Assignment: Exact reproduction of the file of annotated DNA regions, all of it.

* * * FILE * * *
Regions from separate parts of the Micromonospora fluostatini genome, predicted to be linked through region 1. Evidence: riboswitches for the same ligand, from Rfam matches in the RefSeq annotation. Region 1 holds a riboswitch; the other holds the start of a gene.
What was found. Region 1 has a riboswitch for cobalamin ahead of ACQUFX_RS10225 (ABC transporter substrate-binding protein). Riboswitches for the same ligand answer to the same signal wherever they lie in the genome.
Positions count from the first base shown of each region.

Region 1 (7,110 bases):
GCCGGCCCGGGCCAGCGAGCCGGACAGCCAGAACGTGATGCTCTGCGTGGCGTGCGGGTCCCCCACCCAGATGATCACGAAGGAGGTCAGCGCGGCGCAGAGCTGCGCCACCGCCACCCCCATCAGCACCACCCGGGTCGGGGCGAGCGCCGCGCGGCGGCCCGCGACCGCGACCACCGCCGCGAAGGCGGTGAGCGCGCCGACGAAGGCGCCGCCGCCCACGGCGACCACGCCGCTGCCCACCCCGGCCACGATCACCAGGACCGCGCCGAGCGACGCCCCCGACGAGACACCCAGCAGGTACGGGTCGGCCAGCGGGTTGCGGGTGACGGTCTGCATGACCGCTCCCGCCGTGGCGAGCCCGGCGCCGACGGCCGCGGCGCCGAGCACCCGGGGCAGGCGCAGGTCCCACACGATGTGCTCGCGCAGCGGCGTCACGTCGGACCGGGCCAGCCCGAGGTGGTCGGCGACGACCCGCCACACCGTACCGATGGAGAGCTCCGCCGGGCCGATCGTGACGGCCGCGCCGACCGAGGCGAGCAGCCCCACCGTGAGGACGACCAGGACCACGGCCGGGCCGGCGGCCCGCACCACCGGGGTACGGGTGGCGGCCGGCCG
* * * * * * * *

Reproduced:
Regions from separate parts of the Micromonospora fluostatini genome, predicted to be linked through region 1. Evidence: riboswitches for the same ligand, from Rfam matches in the RefSeq annotation. Region 1 holds a riboswitch; the other holds the start of a gene.
What was found. Region 1 has a riboswitch for cobalamin ahead of ACQUFX_RS10225 (ABC transporter substrate-binding protein). Riboswitches for the same ligand answer to the same signal wherever they lie in the genome.
Positions count from the first base shown of each region.

Region 1 (7,110 bases):
GCCGGCCCGGGCCAGCGAGCCGGACAGCCAGAACGTGATGCTCTGCGTGGCGTGCGGGTCCCCCACCCAGATGATCACGAAGGAGGTCAGCGCGGCGCAGAGCTGCGCCACCGCCACCCCCATCAGCACCACCCGGGTCGGGGCGAGCGCCGCGCGGCGGCCCGCGACCGCGACCACCGCCGCGAAGGCGGTGAGCGCGCCGACGAAGGCGCCGCCGCCCACGGCGACCACGCCGCTGCCCACCCCGGCCACGATCACCAGGACCGCGCCGAGCGACGCCCCCGACGAGACACCCAGCAGGTACGGGTCGGCCAGCGGGTTGCGGGTGACGGTCTGCATGACCGCTCCCGCCGTGGCGAGCCCGGCGCCGACGGCCGCGGCGCCGAGCACCCGGGGCAGGCGCAGGTCCCACACGATGTGCTCGCGCAGCGGCGTCACGTCGGACCGGGCCAGCCCGAGGTGGTCGGCGACGACCCGCCACACCGTACCGATGGAGAGCTCCGCCGGGCCGATCGTGACGGCCGCGCCGACCGAGGCGAGCAGCCCCACCGTGAGGACGACCAGGACCACGGCCGGGCCGGCGGCCCGCACCACCGGGGTACGGGTGGCGGCCGGCCG